The biology of NLRP3 is complicated, as an auto-inhibited form of the protein has to be primed and post-translationally modified before it can assemble into an inflammasome complex — with ASC and caspase 1— to trigger downstream signalling. It’s not an enzyme, and has no known natural ligands. It’s a big protein that has been hard to make via recombinant approaches. And cell-free biochemical assays long remained elusive.
“Those are things that are oftentimes good pieces to have when starting on a drug discovery programme, because they take one layer of subjectivity out of some of the early parts of a screening funnel,” says Gary Glick, CEO of IFM Tre. “It’s only really been in the last 10 years where a lot of work on this has come out.”
Novartis’s Eder points to O’Neill’s 2015 work as “a game changer”, and adds that Novartis’s efforts to solve the crystal structure of NLRP3 bound to MCC950 also opened things up internally. “Once we could understand that binding at the molecular level, I think it was normal drug discovery and it's actually not such a difficult target.”
Jecure, Inflazome and NodThera were all founded in 2016, suggesting they felt the same. IFM Tre was spun out of IFM Therapeutics in 2018, following Bristol-Myers Squibb’s acquisition of the company in 2017 for access to NLRP3 and STING activators that might be able to turn cold tumours into hot ones for immuno-oncology applications.
These companies have disclosed few details about their NLRP3 inhibitors. But there is plenty of room for improvement over MCC950, be it from structurally related compounds or entirely new chemical matter. Most notably, Pfizer reportedly dosed its drug at high levels in its rheumatoid arthritis trial, for example, and some researchers speculate that this caused the rumoured elevation of liver enzyme levels in the clinic.
“Our compounds have a different chemistry, and they are much more potent,” says Glick.
Novartis acquired three compounds in its deal with IFM Tre, which were separately optimized for systemic administration, for gut-directed activity and for the ability to cross the blood–brain barrier. Novartis has also developed its own NLRP3 inhibitors in house, potentially expanding the scope of its NLRP3 portfolio further still.
“Currently we see the main differentiation of these in terms of tissue access, and that might be very important for the different indications that we can go after,” says Eder.
Spoiled for indications
IFM Tre advanced its systemic NLRP3 inhibitor IFM-2427 into a phase I trial in healthy volunteers, just days before Novartis announced that it was acquiring this portfolio.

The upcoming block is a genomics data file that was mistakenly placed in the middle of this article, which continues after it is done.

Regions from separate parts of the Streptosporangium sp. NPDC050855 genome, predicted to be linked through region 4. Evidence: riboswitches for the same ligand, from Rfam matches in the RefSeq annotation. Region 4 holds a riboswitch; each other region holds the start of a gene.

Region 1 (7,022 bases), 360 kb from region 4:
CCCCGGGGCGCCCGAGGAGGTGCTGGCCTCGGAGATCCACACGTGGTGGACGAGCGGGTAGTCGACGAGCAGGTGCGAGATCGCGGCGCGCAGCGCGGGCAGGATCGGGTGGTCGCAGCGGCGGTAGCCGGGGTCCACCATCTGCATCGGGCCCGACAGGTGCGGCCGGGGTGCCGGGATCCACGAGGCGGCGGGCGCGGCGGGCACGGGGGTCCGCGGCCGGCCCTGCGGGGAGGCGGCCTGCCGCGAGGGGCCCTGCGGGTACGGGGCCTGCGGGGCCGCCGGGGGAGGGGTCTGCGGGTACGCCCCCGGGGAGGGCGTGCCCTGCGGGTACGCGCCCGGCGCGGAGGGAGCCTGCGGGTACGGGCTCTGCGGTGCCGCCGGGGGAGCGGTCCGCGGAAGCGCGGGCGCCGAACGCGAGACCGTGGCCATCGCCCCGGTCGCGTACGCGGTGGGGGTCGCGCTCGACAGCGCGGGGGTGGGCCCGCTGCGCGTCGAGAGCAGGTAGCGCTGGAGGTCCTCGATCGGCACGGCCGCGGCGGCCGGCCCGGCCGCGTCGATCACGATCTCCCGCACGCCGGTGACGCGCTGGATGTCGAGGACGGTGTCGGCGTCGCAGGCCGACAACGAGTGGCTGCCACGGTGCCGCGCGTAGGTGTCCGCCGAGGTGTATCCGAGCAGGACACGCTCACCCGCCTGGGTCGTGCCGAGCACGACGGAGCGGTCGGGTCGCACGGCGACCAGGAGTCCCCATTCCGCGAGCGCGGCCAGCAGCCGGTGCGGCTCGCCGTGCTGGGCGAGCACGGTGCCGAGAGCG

Planning is already underway for phase II trials in various patient populations. First up is likely to be diseases with a clear-cut link to NLRP3, says Guido Junge, Novartis’s head of translational medicine for autoimmunity, renal and transplantation. “We have two indications in mind, which are CAPS and a crystal disease like gout.”
CAPS is an appealing first indication for a few reasons. Because it is caused by gain-of-function mutations in NLRP3, it is backed by strong human genetic rationale. And biologic IL-1 blockers — including Novartis’s own canakinumab and Regeneron’s IL-1 decoy receptor rilonacept — are already approved for CAPS, showing that therapeutics that modulate the downstream effects of NLRP3 provide benefit. CAPS’s status as an orphan indication with approved agents means, moreover, that it provides a well-trodden clinical development pathway, with trial designs that should offer little room for surprise.
“Unless everyone has got this wrong, inhibiting NLRP3 will have a therapeutic role in CAPS,” says Glick.
The existing biologic IL-1 drugs also have limitations in this setting that leave room for small-molecule competitors to shine. The biologics don’t have good penetrance into the brain, for example, and so can’t address central nervous system inflammation, for example, in patients suffering from a particularly severe and fatal form called neonatal onset multisystem inflammatory disease (NOMID). The IL-1 blockers also increase the risk of infection, because the cytokine is needed to protect against pathogenic viruses and bacteria.
“The beauty of NLRP3 is that you shouldn't have the same risk of infection because there are other ways to make IL-1 during infection,” says O’Neill. “There's redundancy because there's more than one inflammasome, basically.”
By contrast, gout, an inflammatory form of arthritis, is caused by the accumulation of monosodium urate crystals. These were the first crystals to be shown to activate the NLRP3 inflammasome. Canakinumab is approved for gout in Europe, but was rejected in the USA after an independent advisory panel raised concerns about the increased risk of infection with the antibody.